Abstract 17479: Continuous Statin Treatment Improves Mid-term Outcomes of Patients with Elevated C Reactive Protein after Coronary Artery Bypass Grafting Surgery
Background: This study aims to assess the effect of postoperative statin therapy on patients undergoing coronary artery bypass grafting surgery (CABG).
Methods and Results: This study included 2837 patients from Chinese Coronary Artery Bypass Grafting Registry Study undergone isolated CABG and survived to discharge between January 2006 and December 2007 in Fuwai Hospital. Those patients were divided into two groups: a low inflammatory status (LIS) group of 1783 patients with hsCRP levels ≤ 2.5 mg/L, and a high inflammatory status (HIS) group of 1054 patients with hsCRP levels >2.5 mg/L. Follow-up lasted a maximum of 3.6 years (median 1.7 ± 0.6 years) and was 99.6% complete. Continuous statin therapy was defined as taking statins as prescribed 80% of the time or more. For the HIS group, continuous statin therapy had lower mortality (0.74% vs. 5.28%; p<0.001), less MACE (3.31% vs. 7.05%,p=0.003) and lower incidence of heart failure (2.03% vs. 4.89%, p=0.01) compared with those did not take persistent statins. The Cox proportional hazards model showed that continuous statin therapy remarkably reduced risk of mid-term mortality (HR 0.36, 95%CI 0.25-0.70, p=0.002), MACE (HR 0.46, 95%CI 0.25-0.82, p=0.01) and incidence of heart failure (HR 0.31, 95%CI 0.14-0.66. p=0.003). However, for the LIS group, continuous statin therapy did not show protective effect for mid-term outcomes.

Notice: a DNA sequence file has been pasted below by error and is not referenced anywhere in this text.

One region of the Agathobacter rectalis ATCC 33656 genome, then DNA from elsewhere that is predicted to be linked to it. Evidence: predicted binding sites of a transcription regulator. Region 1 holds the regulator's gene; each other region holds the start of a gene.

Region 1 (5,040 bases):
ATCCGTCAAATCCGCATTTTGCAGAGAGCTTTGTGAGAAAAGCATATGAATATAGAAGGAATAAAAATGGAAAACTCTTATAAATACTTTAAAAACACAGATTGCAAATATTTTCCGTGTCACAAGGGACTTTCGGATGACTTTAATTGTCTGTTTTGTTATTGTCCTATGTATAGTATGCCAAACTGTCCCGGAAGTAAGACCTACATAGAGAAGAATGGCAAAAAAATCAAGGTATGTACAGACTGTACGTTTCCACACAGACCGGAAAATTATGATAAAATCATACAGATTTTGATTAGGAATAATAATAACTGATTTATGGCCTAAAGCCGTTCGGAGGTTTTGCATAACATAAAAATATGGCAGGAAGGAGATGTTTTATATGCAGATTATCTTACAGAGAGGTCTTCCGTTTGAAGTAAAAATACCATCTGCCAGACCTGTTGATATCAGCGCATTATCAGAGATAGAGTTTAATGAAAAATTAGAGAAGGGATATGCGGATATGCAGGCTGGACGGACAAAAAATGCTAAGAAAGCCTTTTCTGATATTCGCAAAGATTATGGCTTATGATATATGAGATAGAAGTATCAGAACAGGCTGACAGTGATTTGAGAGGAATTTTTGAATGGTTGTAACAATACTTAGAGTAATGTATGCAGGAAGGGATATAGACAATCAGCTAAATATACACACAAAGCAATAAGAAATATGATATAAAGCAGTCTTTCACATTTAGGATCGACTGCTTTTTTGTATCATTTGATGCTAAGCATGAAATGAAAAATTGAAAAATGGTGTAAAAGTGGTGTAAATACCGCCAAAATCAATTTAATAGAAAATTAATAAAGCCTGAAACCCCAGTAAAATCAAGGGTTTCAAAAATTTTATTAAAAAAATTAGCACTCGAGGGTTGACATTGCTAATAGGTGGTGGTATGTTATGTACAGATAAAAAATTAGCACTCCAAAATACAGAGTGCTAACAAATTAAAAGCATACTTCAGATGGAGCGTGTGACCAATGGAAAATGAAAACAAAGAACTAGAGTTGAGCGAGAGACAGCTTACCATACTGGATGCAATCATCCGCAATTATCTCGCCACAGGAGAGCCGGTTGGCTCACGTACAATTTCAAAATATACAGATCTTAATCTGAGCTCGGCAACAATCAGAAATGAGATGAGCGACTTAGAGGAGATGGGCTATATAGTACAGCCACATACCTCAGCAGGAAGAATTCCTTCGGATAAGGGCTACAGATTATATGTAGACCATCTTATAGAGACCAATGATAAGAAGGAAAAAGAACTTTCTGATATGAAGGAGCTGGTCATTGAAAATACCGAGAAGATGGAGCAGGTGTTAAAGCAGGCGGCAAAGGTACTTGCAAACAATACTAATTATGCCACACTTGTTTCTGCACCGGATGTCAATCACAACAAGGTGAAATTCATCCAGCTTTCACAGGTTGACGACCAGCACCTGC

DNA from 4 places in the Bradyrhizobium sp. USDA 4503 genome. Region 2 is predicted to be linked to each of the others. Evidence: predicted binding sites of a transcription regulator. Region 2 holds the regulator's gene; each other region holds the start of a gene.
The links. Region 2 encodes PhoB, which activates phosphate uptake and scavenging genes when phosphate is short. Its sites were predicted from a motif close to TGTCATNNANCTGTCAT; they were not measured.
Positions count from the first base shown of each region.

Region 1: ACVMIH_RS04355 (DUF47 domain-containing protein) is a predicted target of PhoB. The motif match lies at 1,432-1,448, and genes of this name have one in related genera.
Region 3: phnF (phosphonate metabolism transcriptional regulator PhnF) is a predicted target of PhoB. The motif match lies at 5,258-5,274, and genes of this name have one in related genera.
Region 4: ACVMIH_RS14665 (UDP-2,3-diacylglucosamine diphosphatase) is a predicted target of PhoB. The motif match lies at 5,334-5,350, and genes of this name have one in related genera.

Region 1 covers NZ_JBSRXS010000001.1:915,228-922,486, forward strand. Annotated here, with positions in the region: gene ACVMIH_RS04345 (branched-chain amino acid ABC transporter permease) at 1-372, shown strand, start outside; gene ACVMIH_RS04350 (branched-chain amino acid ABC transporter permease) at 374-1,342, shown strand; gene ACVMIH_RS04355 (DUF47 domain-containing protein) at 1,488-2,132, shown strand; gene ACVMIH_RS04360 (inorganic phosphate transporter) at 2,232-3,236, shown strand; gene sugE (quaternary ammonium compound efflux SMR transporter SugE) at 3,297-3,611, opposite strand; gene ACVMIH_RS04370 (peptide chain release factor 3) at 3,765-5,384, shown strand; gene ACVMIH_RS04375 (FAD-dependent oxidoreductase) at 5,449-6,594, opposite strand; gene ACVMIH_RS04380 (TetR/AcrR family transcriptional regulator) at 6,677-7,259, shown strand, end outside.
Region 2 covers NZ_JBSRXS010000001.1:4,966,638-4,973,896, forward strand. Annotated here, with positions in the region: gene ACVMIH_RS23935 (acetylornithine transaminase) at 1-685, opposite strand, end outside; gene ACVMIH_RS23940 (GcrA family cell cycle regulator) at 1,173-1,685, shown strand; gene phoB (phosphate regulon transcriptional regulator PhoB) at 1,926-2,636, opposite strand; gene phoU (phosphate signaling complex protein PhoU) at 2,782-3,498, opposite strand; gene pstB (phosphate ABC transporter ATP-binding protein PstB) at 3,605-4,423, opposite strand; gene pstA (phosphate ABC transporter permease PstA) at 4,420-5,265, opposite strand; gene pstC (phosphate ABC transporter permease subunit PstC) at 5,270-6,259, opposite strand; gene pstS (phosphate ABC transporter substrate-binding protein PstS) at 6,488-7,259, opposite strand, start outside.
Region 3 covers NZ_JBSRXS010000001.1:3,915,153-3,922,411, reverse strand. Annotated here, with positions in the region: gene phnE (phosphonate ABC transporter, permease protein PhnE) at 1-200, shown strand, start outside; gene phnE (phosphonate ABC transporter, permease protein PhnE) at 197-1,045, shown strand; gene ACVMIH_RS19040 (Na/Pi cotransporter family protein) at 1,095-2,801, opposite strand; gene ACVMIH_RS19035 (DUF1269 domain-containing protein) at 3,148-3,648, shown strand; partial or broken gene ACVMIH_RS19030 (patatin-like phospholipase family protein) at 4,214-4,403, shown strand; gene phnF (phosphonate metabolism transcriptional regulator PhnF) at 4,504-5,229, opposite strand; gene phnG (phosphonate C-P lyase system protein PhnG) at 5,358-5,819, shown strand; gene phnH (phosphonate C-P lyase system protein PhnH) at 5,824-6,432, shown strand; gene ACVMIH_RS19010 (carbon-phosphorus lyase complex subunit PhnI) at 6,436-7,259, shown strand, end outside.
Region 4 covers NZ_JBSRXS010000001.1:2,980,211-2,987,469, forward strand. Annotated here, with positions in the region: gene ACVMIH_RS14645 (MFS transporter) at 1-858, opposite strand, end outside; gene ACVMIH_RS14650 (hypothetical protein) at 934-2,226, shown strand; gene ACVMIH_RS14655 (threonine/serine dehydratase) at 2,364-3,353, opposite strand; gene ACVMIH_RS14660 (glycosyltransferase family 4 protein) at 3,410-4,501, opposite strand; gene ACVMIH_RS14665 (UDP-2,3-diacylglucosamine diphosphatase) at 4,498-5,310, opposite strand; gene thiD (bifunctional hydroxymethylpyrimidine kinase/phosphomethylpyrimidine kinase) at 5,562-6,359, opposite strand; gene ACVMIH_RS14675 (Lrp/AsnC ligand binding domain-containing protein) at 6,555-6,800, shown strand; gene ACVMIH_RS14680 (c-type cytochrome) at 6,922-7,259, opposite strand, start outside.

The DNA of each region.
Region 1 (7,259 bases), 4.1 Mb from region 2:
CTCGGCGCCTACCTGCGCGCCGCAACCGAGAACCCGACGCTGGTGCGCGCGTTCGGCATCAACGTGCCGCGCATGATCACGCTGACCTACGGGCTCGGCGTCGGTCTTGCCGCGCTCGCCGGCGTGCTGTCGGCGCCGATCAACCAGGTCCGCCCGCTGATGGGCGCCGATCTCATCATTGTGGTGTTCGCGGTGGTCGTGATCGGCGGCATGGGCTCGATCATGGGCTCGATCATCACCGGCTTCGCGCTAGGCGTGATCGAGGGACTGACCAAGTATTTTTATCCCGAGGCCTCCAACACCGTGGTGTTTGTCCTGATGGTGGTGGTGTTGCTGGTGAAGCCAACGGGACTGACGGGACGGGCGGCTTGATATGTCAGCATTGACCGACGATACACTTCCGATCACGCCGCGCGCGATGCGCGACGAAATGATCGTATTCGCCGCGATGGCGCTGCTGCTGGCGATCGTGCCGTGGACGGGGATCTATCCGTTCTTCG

Conclusions: Postoperative continuous statin therapy was associated with reduced mid-term mortality, incidences of MACE and heart failure for patients with elevated preoperative levels of hsCRP.
- © 2010 by American Heart Association, Inc.